Is it All the Same, or is Schooling Different Through the Ages?

Recently, I found myself wondering if there was any noticeable difference between curriculum in the fourth grade in the 1800’s and 2017.  I had concluded that there was a very small difference and I asked the Lowell Curriculum Office for current curriculum to be compared to the 1800’s curriculum requirements.  Too often, I believe, there is a tendency by parents to think they are as educated as the average teacher or administrator because they went through school themselves.  I ran into a couple of ancillary articles that spoke to our situation in current times.  One was entitled “Educating Latino Students in an Age of Uncertainty.”  That one was covered in “The American Educator” magazine.  But even that one was tainted by the realization that Japanese students in the 1940’s (I should say Japanese-Americans, I think), and the Native American students throughout the history of European presence in North and South America.

There was a major push in Lowell, Massachusetts in the 1800’s to incorporate Irish Catholic children into the public school system.  It was called Article 7.  It was designed to mix the English-speaking Irish into the Melting Pot of Education.  The result was exactly the opposite of the intent.  Most Irish ended up paying extra for tuition in a Catholic school than send their children to a free public school classroom.  It was said that the mother in the Irish home kept hold of the money made during the week and sent their children to school with the money to pay tuition.  Such familial ties were hard to break.  But the nuns could do no wrong, and the priest was next to God Himself.  So the Irish went to Catholic School.

That is one difference.  Latinos often go to public school now, even if they are Catholic.  Let’s take time to see what they were learning back in the 1880’s.  In the grammar schools, they tackled the “4th. Reader,”  the “Intermediate Reader” for better students, and the “5th. Reader” for superior students as well as those going on to the 5th. grade.  In Grade Four today Reading Standards from the Common  Core Standards for that Grade level require the teacher to  “Refer to details and examples in a text when explaining what the text says explicitly and when drawing inferences from the text.”  In other words, read the lesson carefully and be prepared to explain it.  “Key Ideas and Details: RL4.2” requires the teacher to “Determine a theme of a story (something that was required in the 1800’s) drama, or poem from details in the text; summarize (I believe this is an instruction for teaching) the text.”  As in the 1800’s, the heaviest weight fell on the individual teacher.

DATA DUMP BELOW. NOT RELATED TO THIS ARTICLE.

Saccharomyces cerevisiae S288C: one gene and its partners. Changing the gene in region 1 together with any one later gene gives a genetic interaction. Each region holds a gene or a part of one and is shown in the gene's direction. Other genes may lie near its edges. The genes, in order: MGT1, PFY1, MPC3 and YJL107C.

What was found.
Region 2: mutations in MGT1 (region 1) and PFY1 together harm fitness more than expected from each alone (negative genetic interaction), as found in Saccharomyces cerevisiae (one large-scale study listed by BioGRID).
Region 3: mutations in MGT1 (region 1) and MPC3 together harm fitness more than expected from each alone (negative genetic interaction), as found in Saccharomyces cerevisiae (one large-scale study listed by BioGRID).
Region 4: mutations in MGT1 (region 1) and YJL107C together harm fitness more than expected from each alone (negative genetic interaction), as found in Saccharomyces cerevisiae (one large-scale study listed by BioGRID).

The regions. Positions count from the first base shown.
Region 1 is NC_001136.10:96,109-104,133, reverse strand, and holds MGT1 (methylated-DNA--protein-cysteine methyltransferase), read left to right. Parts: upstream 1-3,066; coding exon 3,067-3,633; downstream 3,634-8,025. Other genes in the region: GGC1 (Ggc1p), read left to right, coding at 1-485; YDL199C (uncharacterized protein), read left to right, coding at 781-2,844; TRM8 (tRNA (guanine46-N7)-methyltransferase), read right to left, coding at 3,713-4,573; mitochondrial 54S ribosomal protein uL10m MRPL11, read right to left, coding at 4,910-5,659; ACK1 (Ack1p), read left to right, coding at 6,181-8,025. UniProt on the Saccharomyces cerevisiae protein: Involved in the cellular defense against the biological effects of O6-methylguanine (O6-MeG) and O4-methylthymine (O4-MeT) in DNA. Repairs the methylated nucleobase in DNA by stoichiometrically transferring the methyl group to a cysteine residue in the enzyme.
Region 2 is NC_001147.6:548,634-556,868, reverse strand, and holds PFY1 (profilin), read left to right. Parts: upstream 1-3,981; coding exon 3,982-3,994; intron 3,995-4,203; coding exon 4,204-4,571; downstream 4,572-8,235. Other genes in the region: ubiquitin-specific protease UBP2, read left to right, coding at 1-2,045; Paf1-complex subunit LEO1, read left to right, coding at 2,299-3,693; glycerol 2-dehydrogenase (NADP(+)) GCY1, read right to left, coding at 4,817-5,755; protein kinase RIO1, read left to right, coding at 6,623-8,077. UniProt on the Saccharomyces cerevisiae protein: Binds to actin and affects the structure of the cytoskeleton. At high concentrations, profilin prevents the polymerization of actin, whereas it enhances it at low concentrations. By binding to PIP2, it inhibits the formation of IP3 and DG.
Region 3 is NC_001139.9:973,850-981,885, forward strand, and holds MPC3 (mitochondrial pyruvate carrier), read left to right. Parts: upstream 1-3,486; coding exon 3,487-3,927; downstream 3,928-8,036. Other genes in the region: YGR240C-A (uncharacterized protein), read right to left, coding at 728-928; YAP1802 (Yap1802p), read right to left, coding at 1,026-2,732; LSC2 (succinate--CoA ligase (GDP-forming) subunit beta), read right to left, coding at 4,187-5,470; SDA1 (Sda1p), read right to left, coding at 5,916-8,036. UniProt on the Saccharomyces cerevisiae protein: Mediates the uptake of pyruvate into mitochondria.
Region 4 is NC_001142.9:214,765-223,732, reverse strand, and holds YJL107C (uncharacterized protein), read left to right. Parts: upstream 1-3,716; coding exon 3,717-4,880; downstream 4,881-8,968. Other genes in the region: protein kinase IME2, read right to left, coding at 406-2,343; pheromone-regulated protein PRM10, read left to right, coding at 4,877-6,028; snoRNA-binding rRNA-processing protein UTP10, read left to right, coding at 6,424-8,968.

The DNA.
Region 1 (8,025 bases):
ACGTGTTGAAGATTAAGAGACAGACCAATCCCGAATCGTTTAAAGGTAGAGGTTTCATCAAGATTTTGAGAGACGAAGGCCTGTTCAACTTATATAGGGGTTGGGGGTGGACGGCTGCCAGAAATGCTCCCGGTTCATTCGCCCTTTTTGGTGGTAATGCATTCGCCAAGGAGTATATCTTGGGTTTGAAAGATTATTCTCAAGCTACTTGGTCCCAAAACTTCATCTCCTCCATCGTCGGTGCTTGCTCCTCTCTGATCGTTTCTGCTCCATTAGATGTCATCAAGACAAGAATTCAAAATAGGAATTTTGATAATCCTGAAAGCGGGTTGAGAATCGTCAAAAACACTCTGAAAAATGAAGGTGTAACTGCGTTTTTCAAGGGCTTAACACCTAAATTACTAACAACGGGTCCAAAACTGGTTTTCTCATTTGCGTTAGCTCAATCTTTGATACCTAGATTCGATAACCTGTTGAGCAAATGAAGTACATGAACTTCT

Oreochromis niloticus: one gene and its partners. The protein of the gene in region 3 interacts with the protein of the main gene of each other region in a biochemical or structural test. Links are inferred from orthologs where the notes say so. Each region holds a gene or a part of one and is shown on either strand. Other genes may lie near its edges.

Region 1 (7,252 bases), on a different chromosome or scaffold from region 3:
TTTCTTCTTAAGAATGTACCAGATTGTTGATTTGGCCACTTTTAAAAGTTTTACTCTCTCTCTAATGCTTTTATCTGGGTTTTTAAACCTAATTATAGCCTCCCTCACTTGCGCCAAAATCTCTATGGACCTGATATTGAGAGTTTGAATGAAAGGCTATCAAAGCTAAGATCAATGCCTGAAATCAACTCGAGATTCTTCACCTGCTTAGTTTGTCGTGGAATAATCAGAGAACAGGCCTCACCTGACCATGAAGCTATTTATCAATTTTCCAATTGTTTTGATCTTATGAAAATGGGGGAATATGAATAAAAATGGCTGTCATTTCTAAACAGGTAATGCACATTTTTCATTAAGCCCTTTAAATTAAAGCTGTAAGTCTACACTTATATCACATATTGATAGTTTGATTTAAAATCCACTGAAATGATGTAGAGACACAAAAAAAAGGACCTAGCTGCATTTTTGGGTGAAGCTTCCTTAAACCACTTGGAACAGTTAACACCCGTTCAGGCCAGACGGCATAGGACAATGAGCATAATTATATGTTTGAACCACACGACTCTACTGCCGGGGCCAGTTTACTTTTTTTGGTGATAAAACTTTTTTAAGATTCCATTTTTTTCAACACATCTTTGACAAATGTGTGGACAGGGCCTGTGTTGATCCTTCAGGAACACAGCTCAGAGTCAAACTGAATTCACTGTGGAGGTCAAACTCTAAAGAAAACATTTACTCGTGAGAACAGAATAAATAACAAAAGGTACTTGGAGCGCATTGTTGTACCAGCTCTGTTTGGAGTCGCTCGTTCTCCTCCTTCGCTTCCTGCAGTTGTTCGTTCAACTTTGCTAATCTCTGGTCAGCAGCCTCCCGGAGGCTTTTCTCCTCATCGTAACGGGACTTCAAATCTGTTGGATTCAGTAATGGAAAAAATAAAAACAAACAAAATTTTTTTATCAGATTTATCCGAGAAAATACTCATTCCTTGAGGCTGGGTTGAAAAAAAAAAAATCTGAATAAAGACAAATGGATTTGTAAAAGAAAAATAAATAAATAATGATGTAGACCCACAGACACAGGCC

The next instruction is to is to “Describe in depth a character, setting, or event in a story or drama, drawing on specific details in the text (a character’s “thoughts, words, or actions).”  RL4.4 states that the teacher is to determine the words and phrases as used in a text, including those that allude to … “characters found in mythology,” giving as an example the word “Herculean.”

We are at a bit of a loss here because no copy of the 1800’s reading manual with its instructions, can be found.  It is not outside the realm of possibility, however, that instructions for those students included “drawing on specific details” and “Determining the meaning of words and phrases.”  The final instruction is to “Compare and Contrast” the point of view of a major figure  in the text.  I have a few old texts that lend themselves to being compared and contrasted.

The fact is that the teacher today is laden with instructions made by the Common Core State Standards that integrate meaning into a text.  The reality is that probably, those Standards were required in the 1800’s too.  It is known that the Superintendent required the teachers in that time to go to a class he personally held every week on Saturday, and study “White’s Pedagogy.”  Now pedagogy is a fancy word for Webster’s definition which is “the art, science, or profession of teaching.”  In other words, they tried to instill a practice that allowed students to be recognized for their inherent abilities within the parameters of what they knew about their own curriculum.  I am not saying that in the past century or two, teachers taught the way they do now, but I am saying that there was not a huge difference between their preparation in today’s Common Core 4th. grade and their preparation in earlier days.  And, certainly, making a visual is nothing new.  Students in the old days were required to make visuals of their studies.  Art was a firm requirement.